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A big part of their season, and something when we look back will be focused more heavily on, is the jungle role. Should Alexander ‘Homiefe’ D’Souza be the jungler instead of Andrew ‘Andinster’ Woodward? In all honesty I don’t know, but for me probably not. There is every possibility I’ve looked at the past through rose-tinted glasses but before there was Kennet ‘Adapting’ Ross there was Andinster.

When Andinster was a jungler, he was either the undisputed best player in the world or very close. When Adapting was viewed as just unplayable, Andinster for most peoples’ money took second or third place in their power rankings. Homiefe is undoubtedly one of the stronger junglers in the NA scene, and Andister, particularly this Split, has put in some great performances from the mid lane. Both of them playing well in their respective roles isn’t the question here. Whether it is the most efficient use of resources is the real question.

While he has been great this Split from the Mid I don’t think many people are putting Andinster as one of the best mids, never mind players in the world at the moment. The same can be said about Homiefe in the jungle. Admittedly part of this may be from just how far behind NA has fallen this season, and as I said earlier it may be my rose-tinted glasses; but I don’t think Andinster in the mid lane has been the most efficient use of SSG’s resources.

Conclusion

Overall as I said at the beginning of the article, I think for NA teams to qualify for SWC, they are going to have to do it in the semi-finals. If I were putting my money on results it would be that eUnited are going to beat Trifecta. Then Luminosity are going to beat SSG, although that will be a close series and it could go either way. But I am 60-40 on LG’s side.

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EU Super Regionals: The favourites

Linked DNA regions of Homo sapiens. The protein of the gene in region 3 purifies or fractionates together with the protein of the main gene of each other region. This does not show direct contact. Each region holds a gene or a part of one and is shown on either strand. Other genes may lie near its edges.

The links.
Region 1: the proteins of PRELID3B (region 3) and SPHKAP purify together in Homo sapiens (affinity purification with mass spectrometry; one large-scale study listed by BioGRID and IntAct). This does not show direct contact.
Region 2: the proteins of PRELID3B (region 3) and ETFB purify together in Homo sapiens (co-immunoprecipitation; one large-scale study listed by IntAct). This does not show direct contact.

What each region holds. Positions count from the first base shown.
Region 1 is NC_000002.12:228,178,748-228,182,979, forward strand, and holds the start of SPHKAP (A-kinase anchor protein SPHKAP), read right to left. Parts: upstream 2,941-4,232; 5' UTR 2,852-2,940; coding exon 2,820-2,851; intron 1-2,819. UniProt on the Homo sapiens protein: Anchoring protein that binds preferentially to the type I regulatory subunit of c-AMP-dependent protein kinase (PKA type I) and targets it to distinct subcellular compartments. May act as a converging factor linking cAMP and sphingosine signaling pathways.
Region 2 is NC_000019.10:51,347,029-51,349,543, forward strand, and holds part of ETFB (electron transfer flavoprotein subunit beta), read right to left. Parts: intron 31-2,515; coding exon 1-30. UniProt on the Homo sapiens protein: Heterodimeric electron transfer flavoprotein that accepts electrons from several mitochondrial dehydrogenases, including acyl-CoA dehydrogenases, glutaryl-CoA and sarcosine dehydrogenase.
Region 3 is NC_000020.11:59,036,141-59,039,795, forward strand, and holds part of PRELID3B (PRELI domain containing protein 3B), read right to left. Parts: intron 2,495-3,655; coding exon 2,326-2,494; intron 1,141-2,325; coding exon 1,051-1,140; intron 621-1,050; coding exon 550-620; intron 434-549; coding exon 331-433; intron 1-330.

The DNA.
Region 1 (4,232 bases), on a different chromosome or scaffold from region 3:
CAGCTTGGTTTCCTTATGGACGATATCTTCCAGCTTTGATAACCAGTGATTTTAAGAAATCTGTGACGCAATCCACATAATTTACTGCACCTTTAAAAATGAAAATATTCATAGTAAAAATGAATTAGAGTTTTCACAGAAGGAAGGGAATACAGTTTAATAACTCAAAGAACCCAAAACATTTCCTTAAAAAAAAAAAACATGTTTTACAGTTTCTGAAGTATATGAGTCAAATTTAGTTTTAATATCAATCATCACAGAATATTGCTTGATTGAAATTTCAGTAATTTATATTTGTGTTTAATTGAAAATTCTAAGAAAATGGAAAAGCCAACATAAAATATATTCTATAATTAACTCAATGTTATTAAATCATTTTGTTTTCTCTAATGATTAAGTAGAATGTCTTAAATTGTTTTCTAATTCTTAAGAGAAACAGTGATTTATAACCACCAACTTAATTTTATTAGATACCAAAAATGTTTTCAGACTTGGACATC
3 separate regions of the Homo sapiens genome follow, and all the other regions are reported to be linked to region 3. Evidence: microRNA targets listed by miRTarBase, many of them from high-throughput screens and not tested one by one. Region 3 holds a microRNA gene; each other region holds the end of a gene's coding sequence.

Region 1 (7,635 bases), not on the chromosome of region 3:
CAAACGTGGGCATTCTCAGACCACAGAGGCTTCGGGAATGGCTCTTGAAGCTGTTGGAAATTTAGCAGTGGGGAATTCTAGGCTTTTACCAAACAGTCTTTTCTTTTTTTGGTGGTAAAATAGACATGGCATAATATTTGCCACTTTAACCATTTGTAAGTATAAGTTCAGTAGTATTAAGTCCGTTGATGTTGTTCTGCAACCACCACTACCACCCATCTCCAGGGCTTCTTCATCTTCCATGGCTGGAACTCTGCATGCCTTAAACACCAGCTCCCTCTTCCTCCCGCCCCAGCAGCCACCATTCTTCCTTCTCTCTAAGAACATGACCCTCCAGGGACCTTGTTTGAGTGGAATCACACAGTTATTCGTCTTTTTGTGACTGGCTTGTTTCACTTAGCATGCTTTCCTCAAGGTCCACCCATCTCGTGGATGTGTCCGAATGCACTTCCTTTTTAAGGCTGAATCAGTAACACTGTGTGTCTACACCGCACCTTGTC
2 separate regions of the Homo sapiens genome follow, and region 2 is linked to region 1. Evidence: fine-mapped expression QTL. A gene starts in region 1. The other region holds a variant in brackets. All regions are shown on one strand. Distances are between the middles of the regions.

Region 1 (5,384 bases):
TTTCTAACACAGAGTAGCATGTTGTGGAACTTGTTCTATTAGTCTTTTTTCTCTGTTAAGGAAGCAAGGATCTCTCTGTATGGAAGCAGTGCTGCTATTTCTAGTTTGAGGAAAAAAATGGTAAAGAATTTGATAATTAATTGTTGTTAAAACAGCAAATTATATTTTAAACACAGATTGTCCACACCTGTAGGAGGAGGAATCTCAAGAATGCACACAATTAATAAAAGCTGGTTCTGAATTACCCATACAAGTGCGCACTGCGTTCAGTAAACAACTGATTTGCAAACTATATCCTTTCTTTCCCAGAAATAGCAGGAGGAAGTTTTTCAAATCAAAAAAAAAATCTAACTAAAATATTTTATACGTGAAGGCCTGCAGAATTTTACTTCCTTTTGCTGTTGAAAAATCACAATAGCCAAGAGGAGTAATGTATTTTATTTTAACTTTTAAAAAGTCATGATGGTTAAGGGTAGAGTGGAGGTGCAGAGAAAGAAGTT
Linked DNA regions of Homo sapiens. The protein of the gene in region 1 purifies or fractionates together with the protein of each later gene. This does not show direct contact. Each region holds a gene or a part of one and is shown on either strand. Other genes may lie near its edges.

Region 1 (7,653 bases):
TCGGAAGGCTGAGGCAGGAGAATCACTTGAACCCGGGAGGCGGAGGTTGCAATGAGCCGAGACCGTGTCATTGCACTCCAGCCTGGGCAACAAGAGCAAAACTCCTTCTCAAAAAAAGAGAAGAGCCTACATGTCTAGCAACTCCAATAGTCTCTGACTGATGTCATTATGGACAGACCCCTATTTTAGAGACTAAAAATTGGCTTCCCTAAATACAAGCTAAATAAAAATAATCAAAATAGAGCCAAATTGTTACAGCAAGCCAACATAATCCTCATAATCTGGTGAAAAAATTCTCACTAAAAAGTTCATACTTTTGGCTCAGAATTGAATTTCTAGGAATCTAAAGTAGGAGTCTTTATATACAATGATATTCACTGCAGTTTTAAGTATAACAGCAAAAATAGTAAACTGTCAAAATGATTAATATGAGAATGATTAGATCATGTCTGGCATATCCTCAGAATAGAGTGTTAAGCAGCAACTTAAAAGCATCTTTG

Super Regionals this year on the EU side has got to be the most stacked Smite LAN we have ever seen. This year EU has been far and away the dominant region. Combined with how competitive the SPL has gotten on both sides of the Atlantic, this has got to be the strongest roster. When you think about NRG having to go through Gauntlet and being the lowest seeded team in this LAN, it shows you how good the competition is. Despite all this there are two teams who have slightly separated themselves from the pack this Season. That is Dignitas and Obey and they are probably the favourites to take Super Regional’s and World’s at the moment.

Obey

Obey came second last season at SWC, and have only gone from strength to strength since then. In the Summer Split Obey were hands down the best team in the SPL; this was despite having what many people would have called their star player, Harry ‘Variety’ Cumming, leave to form his own roster.

Super Regionals

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This has been a theme of Obey, Solo laner’s considered among some of the top in the world keep leaving Obey on the basis that they want to join a team they think is capable of winning SWC. To prove how solid Obey as a squad look, at no point has this seemed to hinder them. In fact in the Summer Split after they lost Variety they won the EU SPL. This Split after losing João ‘Maniakk’ Ferreira they have done the same again. This Season they have had Maniakk and Jeroen ‘Xaliea’ Klaver return to the Pro League and have looked in better shape than when they left. Although Obey have lost two world class Solo Laners since last SWC they apparently always seem to have another one waiting in the wings. After coming second at SWC last year and being so impressive this year, you do have to wonder what Obey would have to do to convince their solo laners to stay.